26 April 2010
23 April 2010
21 April 2010
20 April 2010
18 April 2010
My parents grew up poor... My mom's parents lived in a 200 year old, two room, hand-hewn log cabin with no running water or electricity. This was in depression-era Appalachia.
Their people had already been there a while. When the brand new American government began scouting into the savage wilderness past the Eastern Piedmont, and making records of what they found, my family was already established out there, A mixture of displaced Ulster Scots living and making families with the indigenous who had been there forever.
I can finger my direct line here. Grandpa was a coal miner, he brought his family (mom was 6) down from the mountain to work industrial jobs in Norfolk, Suffolk, Cleveland. He went back after his children were raised, literally, and economically. The mountains were in his blood, he despised the city life. He wanted to move back and be where he belonged. I am lucky to have been able to be there with him and Granny often. He died when I was 26.
Granny moved down here 11 years ago. I go back to see the ones that are left. There are many relatives my age there, but I'm afraid we don't have much in common anymore. They have been mutated by Coal Industryopathy, Wal-Martiopia, Oxycontinuity, and Ritalinability. It's pitiful. sorrowful.
My dad's family are from the swamp. We are connected to the family farm in Murfreesboro NC...still the same last name...we don't live there. The direct line leads to slavers granted land from King George. My dad's family line weren't the ones who inherited the farm.
Swamp dwelling, small farming. Dad grew up terribly poor, joined the army before he was legally able by lying about his age...he did it so the family had one less mouth to feed. He sent his money home. He killed so he wouldn't be killed in Vietnam.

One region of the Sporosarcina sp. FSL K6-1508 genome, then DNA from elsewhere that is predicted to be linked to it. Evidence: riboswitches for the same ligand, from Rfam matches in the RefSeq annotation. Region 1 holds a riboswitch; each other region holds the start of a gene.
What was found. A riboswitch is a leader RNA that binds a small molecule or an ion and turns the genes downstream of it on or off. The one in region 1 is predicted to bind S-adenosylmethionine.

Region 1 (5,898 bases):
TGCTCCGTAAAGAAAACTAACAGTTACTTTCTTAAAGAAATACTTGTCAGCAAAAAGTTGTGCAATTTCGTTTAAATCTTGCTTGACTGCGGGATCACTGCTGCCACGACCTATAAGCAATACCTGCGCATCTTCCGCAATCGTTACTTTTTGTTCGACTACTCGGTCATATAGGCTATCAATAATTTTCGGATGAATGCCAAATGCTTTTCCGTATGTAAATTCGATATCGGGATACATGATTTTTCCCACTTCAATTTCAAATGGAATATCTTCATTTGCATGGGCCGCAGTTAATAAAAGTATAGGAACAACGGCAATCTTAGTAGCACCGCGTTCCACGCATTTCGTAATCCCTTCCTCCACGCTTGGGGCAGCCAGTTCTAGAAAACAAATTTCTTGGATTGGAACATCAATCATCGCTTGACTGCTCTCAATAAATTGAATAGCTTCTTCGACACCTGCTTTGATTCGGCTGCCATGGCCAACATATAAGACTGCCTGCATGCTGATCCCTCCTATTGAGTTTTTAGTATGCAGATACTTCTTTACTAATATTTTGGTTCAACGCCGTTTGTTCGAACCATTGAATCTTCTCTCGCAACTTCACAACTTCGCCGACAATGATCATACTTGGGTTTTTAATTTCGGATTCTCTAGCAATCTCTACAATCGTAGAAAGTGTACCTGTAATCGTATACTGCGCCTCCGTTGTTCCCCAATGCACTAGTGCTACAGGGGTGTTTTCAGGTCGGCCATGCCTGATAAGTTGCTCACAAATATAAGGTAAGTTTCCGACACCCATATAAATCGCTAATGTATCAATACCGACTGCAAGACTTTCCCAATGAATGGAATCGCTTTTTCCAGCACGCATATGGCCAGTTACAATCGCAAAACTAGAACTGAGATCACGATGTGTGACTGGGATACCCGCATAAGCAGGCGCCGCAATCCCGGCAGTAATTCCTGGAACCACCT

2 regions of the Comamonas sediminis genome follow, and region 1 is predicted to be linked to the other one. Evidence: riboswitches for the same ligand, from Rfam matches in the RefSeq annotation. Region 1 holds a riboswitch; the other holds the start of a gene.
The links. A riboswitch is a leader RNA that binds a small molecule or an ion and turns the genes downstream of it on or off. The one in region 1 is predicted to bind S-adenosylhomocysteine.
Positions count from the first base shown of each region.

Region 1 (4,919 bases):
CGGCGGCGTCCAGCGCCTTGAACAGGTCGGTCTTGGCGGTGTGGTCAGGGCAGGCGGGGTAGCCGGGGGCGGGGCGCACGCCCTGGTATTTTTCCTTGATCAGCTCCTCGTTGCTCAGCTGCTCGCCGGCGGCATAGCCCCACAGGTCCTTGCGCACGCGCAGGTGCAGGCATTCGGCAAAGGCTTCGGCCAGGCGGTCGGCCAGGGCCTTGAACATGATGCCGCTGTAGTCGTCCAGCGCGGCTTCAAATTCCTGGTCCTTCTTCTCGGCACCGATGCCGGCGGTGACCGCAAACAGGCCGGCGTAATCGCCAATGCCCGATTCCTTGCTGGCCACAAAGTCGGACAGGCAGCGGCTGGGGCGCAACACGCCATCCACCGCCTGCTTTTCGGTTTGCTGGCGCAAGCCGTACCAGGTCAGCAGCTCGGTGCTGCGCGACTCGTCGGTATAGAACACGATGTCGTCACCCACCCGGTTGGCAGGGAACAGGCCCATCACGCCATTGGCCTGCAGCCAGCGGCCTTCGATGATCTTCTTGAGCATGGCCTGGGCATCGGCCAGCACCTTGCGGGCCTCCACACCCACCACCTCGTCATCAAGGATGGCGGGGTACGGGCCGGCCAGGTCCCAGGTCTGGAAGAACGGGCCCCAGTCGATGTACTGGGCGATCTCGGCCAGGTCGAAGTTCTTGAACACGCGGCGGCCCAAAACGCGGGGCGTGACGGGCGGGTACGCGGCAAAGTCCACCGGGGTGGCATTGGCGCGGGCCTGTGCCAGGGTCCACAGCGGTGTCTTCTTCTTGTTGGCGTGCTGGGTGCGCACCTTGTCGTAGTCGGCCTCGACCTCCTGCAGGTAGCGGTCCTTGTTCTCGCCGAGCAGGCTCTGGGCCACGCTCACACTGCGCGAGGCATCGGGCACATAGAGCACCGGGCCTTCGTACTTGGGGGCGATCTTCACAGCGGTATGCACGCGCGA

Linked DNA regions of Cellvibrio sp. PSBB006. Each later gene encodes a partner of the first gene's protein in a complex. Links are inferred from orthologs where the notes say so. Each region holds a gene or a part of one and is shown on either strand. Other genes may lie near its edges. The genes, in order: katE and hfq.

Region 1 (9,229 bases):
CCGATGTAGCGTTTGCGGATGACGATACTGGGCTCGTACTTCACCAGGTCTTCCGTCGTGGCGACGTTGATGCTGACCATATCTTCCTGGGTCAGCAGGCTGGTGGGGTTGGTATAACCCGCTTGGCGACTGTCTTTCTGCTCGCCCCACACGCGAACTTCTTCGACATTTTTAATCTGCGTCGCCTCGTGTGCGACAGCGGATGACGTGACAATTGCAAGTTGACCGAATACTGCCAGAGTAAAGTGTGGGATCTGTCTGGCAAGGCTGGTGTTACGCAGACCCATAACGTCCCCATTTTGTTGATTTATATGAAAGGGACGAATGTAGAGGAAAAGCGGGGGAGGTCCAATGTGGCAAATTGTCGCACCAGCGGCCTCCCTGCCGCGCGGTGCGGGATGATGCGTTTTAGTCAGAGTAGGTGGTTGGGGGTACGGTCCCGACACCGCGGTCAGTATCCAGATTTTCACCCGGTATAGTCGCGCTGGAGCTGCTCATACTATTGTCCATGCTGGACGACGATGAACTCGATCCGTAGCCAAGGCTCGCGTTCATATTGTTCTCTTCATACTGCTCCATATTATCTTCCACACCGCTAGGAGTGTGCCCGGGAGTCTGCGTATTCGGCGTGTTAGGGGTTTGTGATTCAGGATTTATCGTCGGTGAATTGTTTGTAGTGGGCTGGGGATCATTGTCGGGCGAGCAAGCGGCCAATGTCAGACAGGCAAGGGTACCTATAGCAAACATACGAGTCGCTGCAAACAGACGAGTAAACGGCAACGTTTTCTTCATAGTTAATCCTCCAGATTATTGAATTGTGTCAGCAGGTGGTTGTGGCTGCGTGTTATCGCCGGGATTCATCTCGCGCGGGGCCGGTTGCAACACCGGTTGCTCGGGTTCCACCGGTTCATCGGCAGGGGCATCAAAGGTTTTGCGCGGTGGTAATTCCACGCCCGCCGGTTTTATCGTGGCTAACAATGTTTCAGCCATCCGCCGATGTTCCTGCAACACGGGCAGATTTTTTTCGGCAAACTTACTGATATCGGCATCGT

I never knew my grandpa, he died before I was born. He was a bootlegger, painter, farmer. (my mom's side all made 'moonshine' but more for home use. Uisbaugh.) Almost the entire Vaughan clan lives hereabouts, I don't have much in common with many of them because they all chose to make 'better' choices than bootlegging and are very
I do have a point...
My mom and dad and their parents all went for a piece of the American dream that came pounding on their doorsteps during the age of depression and post war ApplePieNess.
They raised me and my younger brother to want to have all the trappings they were able to now buy. They had a good healthy McCarthy education, It was so much better to have a choice of shoes to wear than to be barefoot by necessity. They, too could have the comfortable homes and lives that they saw at the picture shows and later on television, Plenty of easy food... leisure time.. well mannered children.
Slowly I conformed enough to function.
I even started to mimick some of my peers, I learned I was supposed to pair off and make a family when I was old enough. I learned a lot of things. I tried to be what I was supposed to be.
It didn't work out so well, most of the time. I was miserable, unless I was doing what I wanted. Mom was miserable, unless I was doing what was expected. Everyone else was miserable when mom is miserable.
We fought and argued so much. Dad and bro ducked for cover.
I made bad mistakes to gain what I thought was freedom.
My wild nature makes me unsuitable for anything less than true freedom.
Some social mutation cause an allele to show up in the industrial age. Some kind of conformity gene, coding for civilization. It's phenotype glossy, and modern, alluring.
In my parents it is dominant.... but I think both are carriers of the recessive WILD gene.
They don't like it very much, but I'm only truly happy when I'm running wild and free.
14 April 2010
I would like to fly. I dream I am flying, often. They are my most vivid and exhilarating dreams. When I dream of water, it is of dying, confusion, and I am not supposed to be there.
The ability to breathe there would not stop my innate fear of the abyss.
07 April 2010
Theophobia and Ursaphobia...I'm scared o bears and religion. But I live in the woods with bears, and have faced them. They are grand and natural... It's more of a healthy respect. I don't have much respect for religion, it is neither grand nor natural
04 April 2010
02 April 2010
In this time of hope and change, I am beginning to hope that this teastain will actually be a good thing.
It is bringing together that living, boiling racism that has been residing just below the surface. Flushing it out into the open, where it can see and be seen.
Where it can rear it's ugly head, and show how feeble...o
Where it can get lopped off in one fell swoop by the future.
Read the Article at HuffingtonPost